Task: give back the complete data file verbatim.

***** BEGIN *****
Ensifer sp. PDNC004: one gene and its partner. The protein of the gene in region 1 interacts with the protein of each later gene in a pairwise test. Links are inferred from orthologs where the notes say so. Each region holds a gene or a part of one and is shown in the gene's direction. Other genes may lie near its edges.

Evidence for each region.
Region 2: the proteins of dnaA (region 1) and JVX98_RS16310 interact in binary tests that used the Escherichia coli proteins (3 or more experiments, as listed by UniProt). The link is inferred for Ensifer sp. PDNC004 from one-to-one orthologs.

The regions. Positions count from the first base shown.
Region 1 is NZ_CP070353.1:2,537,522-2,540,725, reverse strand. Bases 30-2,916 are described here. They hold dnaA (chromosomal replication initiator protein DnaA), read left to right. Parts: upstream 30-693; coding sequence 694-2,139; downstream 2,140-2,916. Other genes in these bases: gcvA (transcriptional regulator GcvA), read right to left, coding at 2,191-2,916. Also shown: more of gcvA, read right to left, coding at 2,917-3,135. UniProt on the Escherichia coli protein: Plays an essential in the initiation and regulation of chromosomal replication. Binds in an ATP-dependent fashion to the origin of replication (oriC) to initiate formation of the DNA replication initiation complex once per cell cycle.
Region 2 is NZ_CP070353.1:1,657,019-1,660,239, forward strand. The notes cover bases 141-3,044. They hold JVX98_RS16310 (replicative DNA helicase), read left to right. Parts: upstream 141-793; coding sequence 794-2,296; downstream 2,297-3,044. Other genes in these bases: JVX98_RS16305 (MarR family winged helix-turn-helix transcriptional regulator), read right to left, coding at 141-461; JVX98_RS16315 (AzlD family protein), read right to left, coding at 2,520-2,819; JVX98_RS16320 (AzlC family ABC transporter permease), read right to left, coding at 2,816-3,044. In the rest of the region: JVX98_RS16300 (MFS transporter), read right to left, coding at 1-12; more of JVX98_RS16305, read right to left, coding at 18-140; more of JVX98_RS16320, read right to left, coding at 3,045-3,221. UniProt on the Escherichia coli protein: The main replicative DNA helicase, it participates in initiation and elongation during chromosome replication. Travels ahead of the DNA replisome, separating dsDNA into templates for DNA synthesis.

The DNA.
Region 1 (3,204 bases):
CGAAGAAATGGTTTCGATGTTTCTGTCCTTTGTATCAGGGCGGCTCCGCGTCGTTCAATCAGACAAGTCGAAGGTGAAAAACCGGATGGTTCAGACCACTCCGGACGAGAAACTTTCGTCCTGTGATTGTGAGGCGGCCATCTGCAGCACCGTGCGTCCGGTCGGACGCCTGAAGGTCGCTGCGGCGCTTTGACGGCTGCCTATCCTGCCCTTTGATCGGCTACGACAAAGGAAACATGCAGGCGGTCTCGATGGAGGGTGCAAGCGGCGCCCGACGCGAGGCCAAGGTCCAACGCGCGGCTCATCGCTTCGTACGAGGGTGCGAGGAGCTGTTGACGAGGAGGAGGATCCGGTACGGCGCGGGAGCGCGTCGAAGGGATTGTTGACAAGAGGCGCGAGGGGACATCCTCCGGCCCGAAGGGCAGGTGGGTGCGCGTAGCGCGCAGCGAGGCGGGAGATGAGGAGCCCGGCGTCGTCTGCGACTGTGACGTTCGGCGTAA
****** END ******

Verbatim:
Ensifer sp. PDNC004: one gene and its partner. The protein of the gene in region 1 interacts with the protein of each later gene in a pairwise test. Links are inferred from orthologs where the notes say so. Each region holds a gene or a part of one and is shown in the gene's direction. Other genes may lie near its edges.

Evidence for each region.
Region 2: the proteins of dnaA (region 1) and JVX98_RS16310 interact in binary tests that used the Escherichia coli proteins (3 or more experiments, as listed by UniProt). The link is inferred for Ensifer sp. PDNC004 from one-to-one orthologs.

The regions. Positions count from the first base shown.
Region 1 is NZ_CP070353.1:2,537,522-2,540,725, reverse strand. Bases 30-2,916 are described here. They hold dnaA (chromosomal replication initiator protein DnaA), read left to right. Parts: upstream 30-693; coding sequence 694-2,139; downstream 2,140-2,916. Other genes in these bases: gcvA (transcriptional regulator GcvA), read right to left, coding at 2,191-2,916. Also shown: more of gcvA, read right to left, coding at 2,917-3,135. UniProt on the Escherichia coli protein: Plays an essential in the initiation and regulation of chromosomal replication. Binds in an ATP-dependent fashion to the origin of replication (oriC) to initiate formation of the DNA replication initiation complex once per cell cycle.
Region 2 is NZ_CP070353.1:1,657,019-1,660,239, forward strand. The notes cover bases 141-3,044. They hold JVX98_RS16310 (replicative DNA helicase), read left to right. Parts: upstream 141-793; coding sequence 794-2,296; downstream 2,297-3,044. Other genes in these bases: JVX98_RS16305 (MarR family winged helix-turn-helix transcriptional regulator), read right to left, coding at 141-461; JVX98_RS16315 (AzlD family protein), read right to left, coding at 2,520-2,819; JVX98_RS16320 (AzlC family ABC transporter permease), read right to left, coding at 2,816-3,044. In the rest of the region: JVX98_RS16300 (MFS transporter), read right to left, coding at 1-12; more of JVX98_RS16305, read right to left, coding at 18-140; more of JVX98_RS16320, read right to left, coding at 3,045-3,221. UniProt on the Escherichia coli protein: The main replicative DNA helicase, it participates in initiation and elongation during chromosome replication. Travels ahead of the DNA replisome, separating dsDNA into templates for DNA synthesis.

The DNA.
Region 1 (3,204 bases):
CGAAGAAATGGTTTCGATGTTTCTGTCCTTTGTATCAGGGCGGCTCCGCGTCGTTCAATCAGACAAGTCGAAGGTGAAAAACCGGATGGTTCAGACCACTCCGGACGAGAAACTTTCGTCCTGTGATTGTGAGGCGGCCATCTGCAGCACCGTGCGTCCGGTCGGACGCCTGAAGGTCGCTGCGGCGCTTTGACGGCTGCCTATCCTGCCCTTTGATCGGCTACGACAAAGGAAACATGCAGGCGGTCTCGATGGAGGGTGCAAGCGGCGCCCGACGCGAGGCCAAGGTCCAACGCGCGGCTCATCGCTTCGTACGAGGGTGCGAGGAGCTGTTGACGAGGAGGAGGATCCGGTACGGCGCGGGAGCGCGTCGAAGGGATTGTTGACAAGAGGCGCGAGGGGACATCCTCCGGCCCGAAGGGCAGGTGGGTGCGCGTAGCGCGCAGCGAGGCGGGAGATGAGGAGCCCGGCGTCGTCTGCGACTGTGACGTTCGGCGTAA